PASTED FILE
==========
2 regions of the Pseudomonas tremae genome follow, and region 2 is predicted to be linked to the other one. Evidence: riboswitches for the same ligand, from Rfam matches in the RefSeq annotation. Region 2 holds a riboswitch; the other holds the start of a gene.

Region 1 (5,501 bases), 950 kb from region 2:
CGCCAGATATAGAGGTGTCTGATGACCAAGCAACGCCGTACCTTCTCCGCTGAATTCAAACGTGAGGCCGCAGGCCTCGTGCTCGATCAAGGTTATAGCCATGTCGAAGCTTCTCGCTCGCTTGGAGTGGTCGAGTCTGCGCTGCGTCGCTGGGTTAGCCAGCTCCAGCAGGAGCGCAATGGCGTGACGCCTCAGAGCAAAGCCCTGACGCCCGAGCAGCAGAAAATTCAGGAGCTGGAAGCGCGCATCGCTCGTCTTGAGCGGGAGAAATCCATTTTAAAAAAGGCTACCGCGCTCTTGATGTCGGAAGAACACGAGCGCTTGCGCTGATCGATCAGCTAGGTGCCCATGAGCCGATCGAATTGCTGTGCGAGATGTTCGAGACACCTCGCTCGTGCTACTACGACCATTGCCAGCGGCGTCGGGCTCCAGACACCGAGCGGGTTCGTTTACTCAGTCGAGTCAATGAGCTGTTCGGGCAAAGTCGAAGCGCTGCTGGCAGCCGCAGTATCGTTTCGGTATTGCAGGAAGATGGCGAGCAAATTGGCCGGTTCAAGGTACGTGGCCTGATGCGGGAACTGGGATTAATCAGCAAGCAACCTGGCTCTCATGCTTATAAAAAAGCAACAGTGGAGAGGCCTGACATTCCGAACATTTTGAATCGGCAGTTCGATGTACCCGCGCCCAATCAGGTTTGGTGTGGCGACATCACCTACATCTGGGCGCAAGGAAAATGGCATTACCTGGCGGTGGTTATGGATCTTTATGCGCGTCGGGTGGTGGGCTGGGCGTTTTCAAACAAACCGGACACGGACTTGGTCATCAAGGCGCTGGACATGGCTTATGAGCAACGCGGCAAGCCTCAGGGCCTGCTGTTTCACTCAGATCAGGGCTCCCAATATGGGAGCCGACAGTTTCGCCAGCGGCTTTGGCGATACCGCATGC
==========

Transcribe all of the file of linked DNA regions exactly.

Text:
2 regions of the Pseudomonas tremae genome follow, and region 2 is predicted to be linked to the other one. Evidence: riboswitches for the same ligand, from Rfam matches in the RefSeq annotation. Region 2 holds a riboswitch; the other holds the start of a gene.

Region 1 (5,501 bases), 950 kb from region 2:
CGCCAGATATAGAGGTGTCTGATGACCAAGCAACGCCGTACCTTCTCCGCTGAATTCAAACGTGAGGCCGCAGGCCTCGTGCTCGATCAAGGTTATAGCCATGTCGAAGCTTCTCGCTCGCTTGGAGTGGTCGAGTCTGCGCTGCGTCGCTGGGTTAGCCAGCTCCAGCAGGAGCGCAATGGCGTGACGCCTCAGAGCAAAGCCCTGACGCCCGAGCAGCAGAAAATTCAGGAGCTGGAAGCGCGCATCGCTCGTCTTGAGCGGGAGAAATCCATTTTAAAAAAGGCTACCGCGCTCTTGATGTCGGAAGAACACGAGCGCTTGCGCTGATCGATCAGCTAGGTGCCCATGAGCCGATCGAATTGCTGTGCGAGATGTTCGAGACACCTCGCTCGTGCTACTACGACCATTGCCAGCGGCGTCGGGCTCCAGACACCGAGCGGGTTCGTTTACTCAGTCGAGTCAATGAGCTGTTCGGGCAAAGTCGAAGCGCTGCTGGCAGCCGCAGTATCGTTTCGGTATTGCAGGAAGATGGCGAGCAAATTGGCCGGTTCAAGGTACGTGGCCTGATGCGGGAACTGGGATTAATCAGCAAGCAACCTGGCTCTCATGCTTATAAAAAAGCAACAGTGGAGAGGCCTGACATTCCGAACATTTTGAATCGGCAGTTCGATGTACCCGCGCCCAATCAGGTTTGGTGTGGCGACATCACCTACATCTGGGCGCAAGGAAAATGGCATTACCTGGCGGTGGTTATGGATCTTTATGCGCGTCGGGTGGTGGGCTGGGCGTTTTCAAACAAACCGGACACGGACTTGGTCATCAAGGCGCTGGACATGGCTTATGAGCAACGCGGCAAGCCTCAGGGCCTGCTGTTTCACTCAGATCAGGGCTCCCAATATGGGAGCCGACAGTTTCGCCAGCGGCTTTGGCGATACCGCATGC